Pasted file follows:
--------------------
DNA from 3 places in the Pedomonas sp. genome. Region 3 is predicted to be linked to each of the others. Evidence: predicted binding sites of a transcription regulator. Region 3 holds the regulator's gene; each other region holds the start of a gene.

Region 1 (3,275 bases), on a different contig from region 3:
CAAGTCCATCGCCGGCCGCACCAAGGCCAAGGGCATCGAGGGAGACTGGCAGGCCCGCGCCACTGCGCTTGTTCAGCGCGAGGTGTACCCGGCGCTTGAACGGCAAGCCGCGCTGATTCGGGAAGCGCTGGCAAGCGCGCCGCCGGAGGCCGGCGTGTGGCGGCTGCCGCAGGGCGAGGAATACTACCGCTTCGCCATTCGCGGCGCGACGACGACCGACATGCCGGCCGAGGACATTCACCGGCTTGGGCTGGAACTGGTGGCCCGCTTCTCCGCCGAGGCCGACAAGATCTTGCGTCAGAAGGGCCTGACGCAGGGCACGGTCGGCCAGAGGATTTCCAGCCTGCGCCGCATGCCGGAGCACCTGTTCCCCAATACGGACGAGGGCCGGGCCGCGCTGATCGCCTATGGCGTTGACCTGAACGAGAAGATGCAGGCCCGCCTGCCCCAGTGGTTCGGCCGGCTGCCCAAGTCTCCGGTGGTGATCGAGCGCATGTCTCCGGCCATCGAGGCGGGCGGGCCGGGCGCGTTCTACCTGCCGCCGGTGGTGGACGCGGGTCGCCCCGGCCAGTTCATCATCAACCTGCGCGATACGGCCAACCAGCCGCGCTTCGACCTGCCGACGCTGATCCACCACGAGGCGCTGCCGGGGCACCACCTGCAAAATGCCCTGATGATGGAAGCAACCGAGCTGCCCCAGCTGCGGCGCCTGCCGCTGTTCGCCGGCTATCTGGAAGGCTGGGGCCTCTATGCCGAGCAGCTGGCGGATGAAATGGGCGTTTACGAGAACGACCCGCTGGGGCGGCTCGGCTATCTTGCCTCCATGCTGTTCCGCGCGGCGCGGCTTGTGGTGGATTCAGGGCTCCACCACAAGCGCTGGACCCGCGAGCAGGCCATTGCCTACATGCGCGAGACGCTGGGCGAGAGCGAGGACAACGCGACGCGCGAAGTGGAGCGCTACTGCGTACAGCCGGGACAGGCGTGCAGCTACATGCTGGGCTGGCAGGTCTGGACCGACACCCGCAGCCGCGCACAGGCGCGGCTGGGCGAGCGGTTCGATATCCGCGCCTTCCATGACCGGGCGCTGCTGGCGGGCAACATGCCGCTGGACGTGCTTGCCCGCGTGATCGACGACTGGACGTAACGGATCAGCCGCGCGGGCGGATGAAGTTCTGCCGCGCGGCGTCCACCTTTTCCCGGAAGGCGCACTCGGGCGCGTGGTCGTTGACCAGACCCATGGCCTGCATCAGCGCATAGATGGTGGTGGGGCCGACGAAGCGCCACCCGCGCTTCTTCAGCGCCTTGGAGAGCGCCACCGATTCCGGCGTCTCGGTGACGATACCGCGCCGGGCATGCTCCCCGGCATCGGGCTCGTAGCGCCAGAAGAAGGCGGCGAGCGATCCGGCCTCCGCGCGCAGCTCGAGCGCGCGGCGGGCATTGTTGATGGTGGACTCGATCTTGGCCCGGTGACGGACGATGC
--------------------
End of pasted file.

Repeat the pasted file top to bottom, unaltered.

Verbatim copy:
DNA from 3 places in the Pedomonas sp. genome. Region 3 is predicted to be linked to each of the others. Evidence: predicted binding sites of a transcription regulator. Region 3 holds the regulator's gene; each other region holds the start of a gene.

Region 1 (3,275 bases), on a different contig from region 3:
CAAGTCCATCGCCGGCCGCACCAAGGCCAAGGGCATCGAGGGAGACTGGCAGGCCCGCGCCACTGCGCTTGTTCAGCGCGAGGTGTACCCGGCGCTTGAACGGCAAGCCGCGCTGATTCGGGAAGCGCTGGCAAGCGCGCCGCCGGAGGCCGGCGTGTGGCGGCTGCCGCAGGGCGAGGAATACTACCGCTTCGCCATTCGCGGCGCGACGACGACCGACATGCCGGCCGAGGACATTCACCGGCTTGGGCTGGAACTGGTGGCCCGCTTCTCCGCCGAGGCCGACAAGATCTTGCGTCAGAAGGGCCTGACGCAGGGCACGGTCGGCCAGAGGATTTCCAGCCTGCGCCGCATGCCGGAGCACCTGTTCCCCAATACGGACGAGGGCCGGGCCGCGCTGATCGCCTATGGCGTTGACCTGAACGAGAAGATGCAGGCCCGCCTGCCCCAGTGGTTCGGCCGGCTGCCCAAGTCTCCGGTGGTGATCGAGCGCATGTCTCCGGCCATCGAGGCGGGCGGGCCGGGCGCGTTCTACCTGCCGCCGGTGGTGGACGCGGGTCGCCCCGGCCAGTTCATCATCAACCTGCGCGATACGGCCAACCAGCCGCGCTTCGACCTGCCGACGCTGATCCACCACGAGGCGCTGCCGGGGCACCACCTGCAAAATGCCCTGATGATGGAAGCAACCGAGCTGCCCCAGCTGCGGCGCCTGCCGCTGTTCGCCGGCTATCTGGAAGGCTGGGGCCTCTATGCCGAGCAGCTGGCGGATGAAATGGGCGTTTACGAGAACGACCCGCTGGGGCGGCTCGGCTATCTTGCCTCCATGCTGTTCCGCGCGGCGCGGCTTGTGGTGGATTCAGGGCTCCACCACAAGCGCTGGACCCGCGAGCAGGCCATTGCCTACATGCGCGAGACGCTGGGCGAGAGCGAGGACAACGCGACGCGCGAAGTGGAGCGCTACTGCGTACAGCCGGGACAGGCGTGCAGCTACATGCTGGGCTGGCAGGTCTGGACCGACACCCGCAGCCGCGCACAGGCGCGGCTGGGCGAGCGGTTCGATATCCGCGCCTTCCATGACCGGGCGCTGCTGGCGGGCAACATGCCGCTGGACGTGCTTGCCCGCGTGATCGACGACTGGACGTAACGGATCAGCCGCGCGGGCGGATGAAGTTCTGCCGCGCGGCGTCCACCTTTTCCCGGAAGGCGCACTCGGGCGCGTGGTCGTTGACCAGACCCATGGCCTGCATCAGCGCATAGATGGTGGTGGGGCCGACGAAGCGCCACCCGCGCTTCTTCAGCGCCTTGGAGAGCGCCACCGATTCCGGCGTCTCGGTGACGATACCGCGCCGGGCATGCTCCCCGGCATCGGGCTCGTAGCGCCAGAAGAAGGCGGCGAGCGATCCGGCCTCCGCGCGCAGCTCGAGCGCGCGGCGGGCATTGTTGATGGTGGACTCGATCTTGGCCCGGTGACGGACGATGC